4. Volkswagen is facing criminal charges over the diesel emission scandal in the U.S. The Wall Street Journal reports that investigators from the U.S. Justice Department have found evidence of criminal wrongdoing. It is unclear what the evidence is. According to sources, federal prosecutors are still trying to figure out what charges should be brought against Volkswagen. Sources go on to say that prosecutors and lawyers from Volkswagen have held preliminary discussions about the case. The two parties are trying to reach a settlement before the end of the year. A matter up for debate is whether the Justice Department will seek a guilty plea or a deferred prosecution agreement; a deal with the U.S. Government would aim to dismiss the charges at a later date if the automaker complies to terms of a settlement. Both Toyota and General Motors have gone down this route recently, dealing with safety issues. Investigators have been reviewing over 1.5 million documents as part of the criminal probe. Deputy Attorney General Sally Yates said back in June the probe involved “multiple individuals.” It is unknown if prosecutors are planning to charge Volkswagen employees over the diesel emission scandal. If so, they would need to be extradited from Germany to have their day in court. Source: The Wall Street Journal (Subscription Required) View full article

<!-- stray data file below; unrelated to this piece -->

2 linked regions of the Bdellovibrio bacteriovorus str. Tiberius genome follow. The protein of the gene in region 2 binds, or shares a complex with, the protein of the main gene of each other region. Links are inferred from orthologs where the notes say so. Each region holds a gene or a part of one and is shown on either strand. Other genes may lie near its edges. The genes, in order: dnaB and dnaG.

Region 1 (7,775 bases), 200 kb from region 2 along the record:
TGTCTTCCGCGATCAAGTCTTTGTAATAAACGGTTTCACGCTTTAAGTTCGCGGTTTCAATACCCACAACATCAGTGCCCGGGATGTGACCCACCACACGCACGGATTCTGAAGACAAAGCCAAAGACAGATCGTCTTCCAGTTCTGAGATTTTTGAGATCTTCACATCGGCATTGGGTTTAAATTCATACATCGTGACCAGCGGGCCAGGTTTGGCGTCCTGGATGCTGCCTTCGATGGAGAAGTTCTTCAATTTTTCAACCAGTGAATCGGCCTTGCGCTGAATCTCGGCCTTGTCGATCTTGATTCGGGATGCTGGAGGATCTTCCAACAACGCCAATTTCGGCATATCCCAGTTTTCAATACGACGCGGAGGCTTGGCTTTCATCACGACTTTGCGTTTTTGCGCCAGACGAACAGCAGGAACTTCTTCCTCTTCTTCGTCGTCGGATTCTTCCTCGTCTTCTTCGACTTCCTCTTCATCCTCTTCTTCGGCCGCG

5. Volkswagen has already missed one deadline set by U.S. District Judge Charles Breyer on reaching a deal with the U.S. Government over the diesel emission scandal. Breyer has given them a second deadline of April 21st. Now the administrator of the EPA worries they could miss the second one. Speaking to reporters at a breakfast, EPA Administrator Gina McCarthy said she has concerns about the two groups being able to reach a deal before the deadline. "I wouldn't take any single signal as the direction of those negotiations or where any final agreement - if we reach one - will end up," said McCarthy. If an agreement isn't reached by April 21st, Breyer has said he would consider bringing this to trial over the summer. Source: Reuters
  6. Volkswagen has already missed one deadline set by U.S. District Judge Charles Breyer on reaching a deal with the U.S. Government over the diesel emission scandal. Breyer has given them a second deadline of April 21st. Now the administrator of the EPA worries they could miss the second one. Speaking to reporters at a breakfast, EPA Administrator Gina McCarthy said she has concerns about the two groups being able to reach a deal before the deadline. "I wouldn't take any single signal as the direction of those negotiations or where any final agreement - if we reach one - will end up," said McCarthy. If an agreement isn't reached by April 21st, Breyer has said he would consider bringing this to trial over the summer. Source: Reuters View full article